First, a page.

Rhubarb Toxicity

Food Rhubarb

By: Catherine Angle, DVM
Staff Veterinarian at Pet Poison Helpline

In a recent episode of Modern Family, the fun loving Dunphy family makes a rhubarb cobbler and is informed by the over-achieving Alex that rhubarb leaves are highly toxic.  In case you were considering your own rhubarb baking extravaganza, I’m sad to tell you there is some truth to that statement.

Rhubarb (or Rheum rhabarbarum) leaves contain soluble calcium oxalate crystals and oxalic acid.  Ingestion of sufficient quantities can cause hypocalcemia, tremors, drooling, stomach upset and, if enough is ingested, renal failure.  Rhubarb poisonings were common in Britain during WWI when the plant leaves were recommended as a substitute food source by the British government due to food shortages.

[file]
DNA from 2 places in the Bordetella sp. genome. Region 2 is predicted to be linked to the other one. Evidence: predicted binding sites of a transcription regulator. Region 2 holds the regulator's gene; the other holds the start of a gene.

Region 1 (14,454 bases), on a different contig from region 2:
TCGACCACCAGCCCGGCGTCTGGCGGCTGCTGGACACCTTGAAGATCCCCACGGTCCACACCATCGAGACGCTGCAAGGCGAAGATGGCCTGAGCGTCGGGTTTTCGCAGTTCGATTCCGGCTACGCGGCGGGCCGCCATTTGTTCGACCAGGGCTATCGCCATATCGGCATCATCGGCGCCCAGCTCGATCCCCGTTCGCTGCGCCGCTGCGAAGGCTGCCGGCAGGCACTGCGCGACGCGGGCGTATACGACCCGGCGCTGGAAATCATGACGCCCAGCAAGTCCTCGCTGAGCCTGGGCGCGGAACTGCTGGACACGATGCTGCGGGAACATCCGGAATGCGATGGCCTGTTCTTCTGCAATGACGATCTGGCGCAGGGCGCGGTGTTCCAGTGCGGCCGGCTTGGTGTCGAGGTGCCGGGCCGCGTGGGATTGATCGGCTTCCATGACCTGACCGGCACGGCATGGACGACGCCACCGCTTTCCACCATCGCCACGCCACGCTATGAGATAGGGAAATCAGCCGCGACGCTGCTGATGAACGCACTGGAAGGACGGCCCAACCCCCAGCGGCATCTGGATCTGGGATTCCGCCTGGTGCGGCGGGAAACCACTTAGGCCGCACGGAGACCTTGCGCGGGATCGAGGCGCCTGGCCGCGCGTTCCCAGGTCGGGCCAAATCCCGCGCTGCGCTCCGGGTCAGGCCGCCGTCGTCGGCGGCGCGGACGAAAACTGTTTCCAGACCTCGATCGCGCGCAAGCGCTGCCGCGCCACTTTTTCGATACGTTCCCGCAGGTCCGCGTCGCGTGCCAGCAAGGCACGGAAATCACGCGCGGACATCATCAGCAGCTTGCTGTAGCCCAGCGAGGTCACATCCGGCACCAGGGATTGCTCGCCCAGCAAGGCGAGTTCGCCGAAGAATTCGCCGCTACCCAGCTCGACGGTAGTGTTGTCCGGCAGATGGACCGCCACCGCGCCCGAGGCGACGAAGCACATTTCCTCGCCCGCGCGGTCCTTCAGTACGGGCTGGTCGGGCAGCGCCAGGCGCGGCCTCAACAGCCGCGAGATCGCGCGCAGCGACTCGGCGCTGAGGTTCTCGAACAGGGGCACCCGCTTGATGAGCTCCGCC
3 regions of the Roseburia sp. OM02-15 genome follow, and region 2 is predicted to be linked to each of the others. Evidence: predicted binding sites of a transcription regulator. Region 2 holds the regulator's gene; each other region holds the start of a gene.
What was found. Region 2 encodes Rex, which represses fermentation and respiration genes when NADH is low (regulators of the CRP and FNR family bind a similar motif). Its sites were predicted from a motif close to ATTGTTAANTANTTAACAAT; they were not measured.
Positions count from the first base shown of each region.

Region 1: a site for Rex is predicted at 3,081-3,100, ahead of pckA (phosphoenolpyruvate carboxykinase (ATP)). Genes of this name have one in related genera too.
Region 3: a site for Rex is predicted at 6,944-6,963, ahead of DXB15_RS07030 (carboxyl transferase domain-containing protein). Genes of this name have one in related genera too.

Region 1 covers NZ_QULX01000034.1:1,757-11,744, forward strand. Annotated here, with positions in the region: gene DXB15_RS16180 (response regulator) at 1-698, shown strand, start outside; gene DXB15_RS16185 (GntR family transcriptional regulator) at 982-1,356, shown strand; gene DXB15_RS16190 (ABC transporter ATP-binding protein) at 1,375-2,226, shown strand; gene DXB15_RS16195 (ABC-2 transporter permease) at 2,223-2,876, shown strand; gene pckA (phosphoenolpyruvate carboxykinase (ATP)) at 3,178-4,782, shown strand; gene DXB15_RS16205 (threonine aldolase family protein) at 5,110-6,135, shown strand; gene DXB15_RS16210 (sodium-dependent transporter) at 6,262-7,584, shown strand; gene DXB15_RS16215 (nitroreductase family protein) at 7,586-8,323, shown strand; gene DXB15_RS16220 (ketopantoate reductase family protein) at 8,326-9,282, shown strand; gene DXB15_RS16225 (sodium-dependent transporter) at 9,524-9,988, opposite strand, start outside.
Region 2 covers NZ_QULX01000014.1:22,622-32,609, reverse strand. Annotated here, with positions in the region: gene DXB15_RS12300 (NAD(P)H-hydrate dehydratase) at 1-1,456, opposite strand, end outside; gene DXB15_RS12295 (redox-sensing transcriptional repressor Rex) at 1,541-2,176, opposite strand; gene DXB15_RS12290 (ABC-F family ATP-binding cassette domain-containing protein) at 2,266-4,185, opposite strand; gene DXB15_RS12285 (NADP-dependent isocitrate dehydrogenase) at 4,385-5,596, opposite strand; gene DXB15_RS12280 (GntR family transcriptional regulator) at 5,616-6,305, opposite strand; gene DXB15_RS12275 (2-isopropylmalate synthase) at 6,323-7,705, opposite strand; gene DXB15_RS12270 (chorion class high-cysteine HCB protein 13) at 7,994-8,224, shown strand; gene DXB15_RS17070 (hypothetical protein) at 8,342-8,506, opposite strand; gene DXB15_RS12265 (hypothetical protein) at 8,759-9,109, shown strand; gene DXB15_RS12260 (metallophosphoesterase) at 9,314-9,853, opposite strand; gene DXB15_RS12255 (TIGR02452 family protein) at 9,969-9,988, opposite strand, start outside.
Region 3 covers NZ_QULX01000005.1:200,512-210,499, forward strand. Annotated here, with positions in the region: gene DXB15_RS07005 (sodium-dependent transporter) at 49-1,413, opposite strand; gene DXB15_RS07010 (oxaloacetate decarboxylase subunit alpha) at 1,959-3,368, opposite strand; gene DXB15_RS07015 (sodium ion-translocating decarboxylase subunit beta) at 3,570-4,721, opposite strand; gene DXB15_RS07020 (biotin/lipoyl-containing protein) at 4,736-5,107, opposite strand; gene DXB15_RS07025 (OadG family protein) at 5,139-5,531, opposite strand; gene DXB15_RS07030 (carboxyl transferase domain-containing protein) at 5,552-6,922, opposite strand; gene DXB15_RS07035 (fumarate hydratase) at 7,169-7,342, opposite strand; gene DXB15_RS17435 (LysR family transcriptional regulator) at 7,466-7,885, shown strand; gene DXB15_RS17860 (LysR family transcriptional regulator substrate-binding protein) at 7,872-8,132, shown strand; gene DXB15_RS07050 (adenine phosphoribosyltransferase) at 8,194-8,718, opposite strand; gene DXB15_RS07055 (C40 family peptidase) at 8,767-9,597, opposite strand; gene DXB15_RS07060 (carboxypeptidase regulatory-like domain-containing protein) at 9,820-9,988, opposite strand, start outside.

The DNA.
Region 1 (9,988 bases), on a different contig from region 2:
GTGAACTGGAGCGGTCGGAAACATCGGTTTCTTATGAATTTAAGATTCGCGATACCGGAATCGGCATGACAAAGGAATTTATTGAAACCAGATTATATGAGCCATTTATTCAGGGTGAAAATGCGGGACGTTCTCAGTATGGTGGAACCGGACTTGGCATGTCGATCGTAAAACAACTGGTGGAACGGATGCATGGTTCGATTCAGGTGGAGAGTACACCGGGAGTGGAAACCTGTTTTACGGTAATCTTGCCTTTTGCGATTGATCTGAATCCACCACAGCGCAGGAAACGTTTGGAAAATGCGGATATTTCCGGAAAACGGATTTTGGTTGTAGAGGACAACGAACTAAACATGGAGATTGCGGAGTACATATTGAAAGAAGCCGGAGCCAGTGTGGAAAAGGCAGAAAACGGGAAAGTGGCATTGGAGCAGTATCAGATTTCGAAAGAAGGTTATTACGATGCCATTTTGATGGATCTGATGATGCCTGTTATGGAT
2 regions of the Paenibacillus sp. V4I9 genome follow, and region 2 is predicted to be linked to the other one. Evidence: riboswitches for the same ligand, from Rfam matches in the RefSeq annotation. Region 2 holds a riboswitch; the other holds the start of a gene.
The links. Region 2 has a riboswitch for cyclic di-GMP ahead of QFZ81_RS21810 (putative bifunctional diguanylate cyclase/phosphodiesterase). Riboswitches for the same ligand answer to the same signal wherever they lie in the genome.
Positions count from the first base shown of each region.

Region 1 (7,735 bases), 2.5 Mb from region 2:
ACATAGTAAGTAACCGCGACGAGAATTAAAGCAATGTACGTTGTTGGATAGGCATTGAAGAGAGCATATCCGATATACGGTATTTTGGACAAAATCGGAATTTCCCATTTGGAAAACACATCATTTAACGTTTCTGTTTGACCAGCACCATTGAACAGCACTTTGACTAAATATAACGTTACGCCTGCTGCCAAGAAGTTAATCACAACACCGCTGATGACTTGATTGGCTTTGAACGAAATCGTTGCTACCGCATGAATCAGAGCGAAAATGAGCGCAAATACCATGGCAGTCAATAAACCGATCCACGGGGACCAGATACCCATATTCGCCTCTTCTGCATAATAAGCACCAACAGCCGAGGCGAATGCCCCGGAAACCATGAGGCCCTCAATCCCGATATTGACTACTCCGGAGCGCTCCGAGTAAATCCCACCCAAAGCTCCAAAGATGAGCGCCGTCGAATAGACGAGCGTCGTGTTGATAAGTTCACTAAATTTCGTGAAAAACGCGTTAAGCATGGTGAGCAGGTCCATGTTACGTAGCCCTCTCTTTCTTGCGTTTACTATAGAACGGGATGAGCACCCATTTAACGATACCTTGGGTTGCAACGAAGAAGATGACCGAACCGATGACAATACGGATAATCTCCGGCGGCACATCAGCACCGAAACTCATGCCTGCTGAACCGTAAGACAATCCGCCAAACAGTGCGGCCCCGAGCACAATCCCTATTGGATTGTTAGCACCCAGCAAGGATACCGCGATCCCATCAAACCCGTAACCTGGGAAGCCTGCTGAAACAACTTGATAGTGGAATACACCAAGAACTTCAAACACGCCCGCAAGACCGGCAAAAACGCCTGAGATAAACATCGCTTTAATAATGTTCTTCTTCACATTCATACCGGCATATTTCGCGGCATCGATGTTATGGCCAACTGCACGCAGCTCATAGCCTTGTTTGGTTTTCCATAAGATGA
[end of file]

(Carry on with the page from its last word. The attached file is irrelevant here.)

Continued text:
Why do we eat a toxic plant?  It is delicious!  Truth be told the stalk of the rhubarb contains only very small amounts of oxalates and is virtually non toxic.  Even if you are eating the leaves, you would generally need to eat them chronically (as was the case in WWI Britain) or in fairly large quantities (more then 1 lb of leaves at a sitting for an adult) before having a problem.  Occasionally live stock has developed toxicity from grazing on rhubarb patches for many days in a row.  Rarely are dogs or cats interested in the plant since the leaves have a bitter taste.  So if I were sitting in the Dunphy’s kitchen – I would have eaten the cobbler.